Internal Microsoft documents and insiders reveal how the company decides employee pay. Some say it’s like ‘stack ranking.’

  • Microsoft’s review process includes a mandate for managers to distribute employees across a scale.
  • Some employees feel the process is essentially “stack ranking,” a controversial review process.
  • A Microsoft spokesperson said there are no quotas or requirements for employees to rank low.

According to internal Microsoft documents and employees, during the employee review process, Microsoft asks managers to adjust individuals’ rankings based on where others on the team land to prevent too many from achieving the highest ranking and the pay that comes with it.

These requests came this year, as Microsoft launched a new rating system.

Some have compared the adjustment process to the contentious practice of “stack ranking,” which involved managers ranking employees on a forced curve.

When Steve Ballmer was CEO, Microsoft famously used stank ranking. It was extremely unpopular within the company, and it was officially abandoned in late 2013, before long-time’softie’ Satya Nadella took over in early 2014. Managers had to rank employees on a scale of 1 to 5, with the lowest score going to someone.

With the company’s instructions to managers on how to handle this year’s employee reviews, some employees believe the essence of stack ranking has returned.

“What we tell the employees is absolute crap,” one employee involved in this year’s review process told Insider. “First and foremost, Microsoft informs employees that they no longer stack rank. That is not correct.”

As in previous years, Microsoft managers graded employees on a scale of 0 to 200. The scale is known as the “ManageRewards slider,” and Microsoft advises managers not to share it or tell employees their “tick mark.”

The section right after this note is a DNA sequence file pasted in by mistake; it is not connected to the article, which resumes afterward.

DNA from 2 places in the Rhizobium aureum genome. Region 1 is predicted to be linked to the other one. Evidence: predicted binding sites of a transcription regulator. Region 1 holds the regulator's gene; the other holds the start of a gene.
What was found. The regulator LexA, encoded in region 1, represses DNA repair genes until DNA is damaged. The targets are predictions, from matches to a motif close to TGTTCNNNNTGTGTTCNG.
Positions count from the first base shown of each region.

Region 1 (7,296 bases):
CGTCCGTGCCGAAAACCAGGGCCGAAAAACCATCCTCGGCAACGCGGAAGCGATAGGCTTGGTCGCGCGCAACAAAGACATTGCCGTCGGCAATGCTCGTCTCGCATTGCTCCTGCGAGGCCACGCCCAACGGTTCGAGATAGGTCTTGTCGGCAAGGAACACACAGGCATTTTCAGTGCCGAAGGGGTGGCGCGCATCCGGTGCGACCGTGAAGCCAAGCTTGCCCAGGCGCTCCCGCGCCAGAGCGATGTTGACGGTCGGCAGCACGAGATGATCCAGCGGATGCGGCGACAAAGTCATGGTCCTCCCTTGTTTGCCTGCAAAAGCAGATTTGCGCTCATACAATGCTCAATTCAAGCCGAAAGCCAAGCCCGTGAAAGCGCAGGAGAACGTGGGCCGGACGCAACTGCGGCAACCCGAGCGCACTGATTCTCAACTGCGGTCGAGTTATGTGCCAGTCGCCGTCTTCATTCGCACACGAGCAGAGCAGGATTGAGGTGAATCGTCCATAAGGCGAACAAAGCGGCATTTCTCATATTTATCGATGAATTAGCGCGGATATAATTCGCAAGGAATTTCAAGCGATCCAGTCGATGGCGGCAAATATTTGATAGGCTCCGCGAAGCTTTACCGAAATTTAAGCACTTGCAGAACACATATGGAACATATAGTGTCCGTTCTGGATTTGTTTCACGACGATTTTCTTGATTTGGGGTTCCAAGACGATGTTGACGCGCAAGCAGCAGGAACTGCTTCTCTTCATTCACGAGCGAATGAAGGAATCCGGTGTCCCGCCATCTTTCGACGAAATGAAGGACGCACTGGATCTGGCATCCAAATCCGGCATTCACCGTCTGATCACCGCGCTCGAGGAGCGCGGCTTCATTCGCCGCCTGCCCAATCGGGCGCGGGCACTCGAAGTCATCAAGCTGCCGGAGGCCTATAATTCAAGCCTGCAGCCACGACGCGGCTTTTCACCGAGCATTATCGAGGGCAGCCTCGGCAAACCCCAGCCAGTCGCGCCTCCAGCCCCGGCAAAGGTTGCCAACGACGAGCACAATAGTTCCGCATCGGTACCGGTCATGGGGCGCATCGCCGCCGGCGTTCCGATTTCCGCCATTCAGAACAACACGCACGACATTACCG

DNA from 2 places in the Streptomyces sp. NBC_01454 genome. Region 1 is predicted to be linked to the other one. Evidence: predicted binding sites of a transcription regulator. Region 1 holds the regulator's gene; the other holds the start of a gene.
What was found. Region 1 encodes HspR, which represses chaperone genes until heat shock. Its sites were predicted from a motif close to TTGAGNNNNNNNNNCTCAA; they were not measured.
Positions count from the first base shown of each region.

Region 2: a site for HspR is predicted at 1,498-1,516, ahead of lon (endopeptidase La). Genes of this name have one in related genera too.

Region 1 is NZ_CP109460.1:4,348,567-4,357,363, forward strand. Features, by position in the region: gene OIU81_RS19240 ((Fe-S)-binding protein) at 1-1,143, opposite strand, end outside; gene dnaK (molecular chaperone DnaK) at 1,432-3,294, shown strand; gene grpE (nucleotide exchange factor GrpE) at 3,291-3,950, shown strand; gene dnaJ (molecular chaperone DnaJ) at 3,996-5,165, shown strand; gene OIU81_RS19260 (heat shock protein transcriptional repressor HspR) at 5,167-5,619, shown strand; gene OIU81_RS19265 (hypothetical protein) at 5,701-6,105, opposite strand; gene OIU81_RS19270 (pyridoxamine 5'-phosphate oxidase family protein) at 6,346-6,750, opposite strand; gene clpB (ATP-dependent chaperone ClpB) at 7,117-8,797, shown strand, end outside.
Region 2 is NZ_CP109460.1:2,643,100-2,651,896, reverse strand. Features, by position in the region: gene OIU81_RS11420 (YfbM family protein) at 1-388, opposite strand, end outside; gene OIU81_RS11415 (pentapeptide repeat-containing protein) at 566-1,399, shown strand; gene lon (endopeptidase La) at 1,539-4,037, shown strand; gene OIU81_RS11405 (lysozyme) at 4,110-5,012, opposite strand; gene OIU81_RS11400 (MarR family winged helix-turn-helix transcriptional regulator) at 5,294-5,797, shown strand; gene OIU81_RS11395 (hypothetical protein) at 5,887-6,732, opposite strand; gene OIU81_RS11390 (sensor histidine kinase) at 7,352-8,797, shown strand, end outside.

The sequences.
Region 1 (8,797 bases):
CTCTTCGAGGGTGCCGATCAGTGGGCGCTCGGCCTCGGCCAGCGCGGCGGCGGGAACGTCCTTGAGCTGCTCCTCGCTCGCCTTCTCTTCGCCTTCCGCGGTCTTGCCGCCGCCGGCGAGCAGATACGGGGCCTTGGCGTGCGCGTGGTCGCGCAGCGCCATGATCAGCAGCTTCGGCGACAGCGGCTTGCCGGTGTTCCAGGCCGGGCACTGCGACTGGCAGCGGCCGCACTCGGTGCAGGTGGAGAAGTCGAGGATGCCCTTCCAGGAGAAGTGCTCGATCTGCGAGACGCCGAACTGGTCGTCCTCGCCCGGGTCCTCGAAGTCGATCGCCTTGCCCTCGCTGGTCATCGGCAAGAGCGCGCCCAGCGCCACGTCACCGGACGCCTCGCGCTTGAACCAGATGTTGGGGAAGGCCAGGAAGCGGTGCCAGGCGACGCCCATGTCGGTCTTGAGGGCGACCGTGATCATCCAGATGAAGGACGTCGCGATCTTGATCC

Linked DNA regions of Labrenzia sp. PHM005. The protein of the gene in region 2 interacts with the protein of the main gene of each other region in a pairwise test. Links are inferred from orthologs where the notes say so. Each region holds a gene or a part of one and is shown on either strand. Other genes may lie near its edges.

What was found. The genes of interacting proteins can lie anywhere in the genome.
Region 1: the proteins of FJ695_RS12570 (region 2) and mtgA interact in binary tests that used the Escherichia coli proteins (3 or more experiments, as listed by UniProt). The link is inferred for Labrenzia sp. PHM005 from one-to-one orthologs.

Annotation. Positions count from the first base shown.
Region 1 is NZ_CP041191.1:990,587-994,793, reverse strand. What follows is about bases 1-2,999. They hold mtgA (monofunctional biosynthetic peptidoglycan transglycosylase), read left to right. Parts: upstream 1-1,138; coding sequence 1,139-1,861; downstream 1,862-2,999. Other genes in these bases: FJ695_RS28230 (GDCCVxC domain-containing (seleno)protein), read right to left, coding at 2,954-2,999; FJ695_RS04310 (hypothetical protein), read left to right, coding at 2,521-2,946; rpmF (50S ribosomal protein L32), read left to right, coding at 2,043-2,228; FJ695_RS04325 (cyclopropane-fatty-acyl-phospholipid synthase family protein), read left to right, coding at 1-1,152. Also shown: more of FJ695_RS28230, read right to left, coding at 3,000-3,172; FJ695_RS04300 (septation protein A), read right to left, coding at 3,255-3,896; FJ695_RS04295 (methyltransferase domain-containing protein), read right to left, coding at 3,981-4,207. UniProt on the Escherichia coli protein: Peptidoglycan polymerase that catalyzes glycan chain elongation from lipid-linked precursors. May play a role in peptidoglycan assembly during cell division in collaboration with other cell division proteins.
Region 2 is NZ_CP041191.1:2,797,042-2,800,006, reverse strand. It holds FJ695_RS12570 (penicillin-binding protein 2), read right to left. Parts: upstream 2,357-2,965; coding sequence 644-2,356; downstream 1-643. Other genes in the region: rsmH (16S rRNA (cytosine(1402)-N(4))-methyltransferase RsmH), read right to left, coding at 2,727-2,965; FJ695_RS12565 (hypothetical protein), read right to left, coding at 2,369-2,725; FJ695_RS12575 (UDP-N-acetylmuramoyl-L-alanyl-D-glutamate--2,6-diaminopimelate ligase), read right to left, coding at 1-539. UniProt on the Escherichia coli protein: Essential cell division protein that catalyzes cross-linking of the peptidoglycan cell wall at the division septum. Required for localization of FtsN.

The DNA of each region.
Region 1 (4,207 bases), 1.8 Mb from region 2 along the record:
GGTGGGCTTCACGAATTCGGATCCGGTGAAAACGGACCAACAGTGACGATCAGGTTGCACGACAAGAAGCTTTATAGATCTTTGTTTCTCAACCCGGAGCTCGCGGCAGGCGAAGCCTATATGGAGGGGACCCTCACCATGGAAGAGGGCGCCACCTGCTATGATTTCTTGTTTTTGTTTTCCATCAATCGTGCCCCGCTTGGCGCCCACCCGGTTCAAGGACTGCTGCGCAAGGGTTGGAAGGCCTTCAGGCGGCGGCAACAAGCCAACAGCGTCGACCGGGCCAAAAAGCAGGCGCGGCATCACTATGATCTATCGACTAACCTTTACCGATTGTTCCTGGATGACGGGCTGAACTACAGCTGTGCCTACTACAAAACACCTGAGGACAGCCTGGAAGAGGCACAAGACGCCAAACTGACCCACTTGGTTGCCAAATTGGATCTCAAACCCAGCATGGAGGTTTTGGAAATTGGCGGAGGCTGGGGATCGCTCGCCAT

“You should not talk about slider placement or tick marks with your direct report,” an internal document states. “The tick marks are not intended to be ratings or labels, but rather a way for managers to determine impact and consistently recommend rewards across the company.”

Microsoft’s annual review cycle typically begins in April with performance reviews, followed by notifications about how performance affects compensation in mid-August, and a payout on September 13 this year.

Front-line managers start the process by evaluating an employee’s impact and recommending where they think they should land on the slider. Then, another higher-level manager goes over where employees land for “differentiation,” ensuring that the team is distributed evenly along the slider. Average performers are around 100, while lower performers are 0, 60, and 80, and higher performers are 120, 140, and 200.

A Microsoft representative confirmed that managers are encouraged to differentiate, but only to reward high-performing employees. According to the spokesperson, there are no quotas or requirements for employees to rank low, and managers are only required to stay within the budget.

According to the manager who compared the process to stack ranking, moving people to lower scores becomes necessary in practice. After being directed to ensure that employees on their team are “differentiated” across the slider, the manager was forced to move employees to a lower score than they deserved in order to make room in the budget for compensation increases for employees whom this person was more concerned with retaining.

Along with the slider, Microsoft introduced a new employee rating system this year. There are four ratings: “Lower Impact Than Expected (LITE),” “Slightly Lower Impact Than Expected (SLITE),” “Successful Impact,” and “Exceptional Impact.” According to an internal document obtained by Insider, “Successful Impact,” defined as successful performance in all aspects of their job and “exceptional” performance in some areas, is in the middle of the range.

“If they delivered successful impact, their rewards will align to the middle of the opportunity range,” according to the document. “If the employee delivered a slightly lower impact than expected, their rewards will align below the middle of the opportunity range.”

The new system comes after Microsoft suspended raises and reduced its budget for bonuses and stock awards in May. At the time, Microsoft Chief People Officer Kathleen Hogan directed managers to give fewer employees “exceptional rewards,” which meant a high performance rating that led to higher pay and bonuses. “More will need to be at the middle of the range,” Hogan explained in an email.

Microsoft also instructed managers not to discuss the budget cuts with employees during performance evaluations. Microsoft advised managers not to use budget cuts as a “explanation” for individual employee compensation decisions, instead emphasizing that the employee’s own “impact” determines “rewards.”

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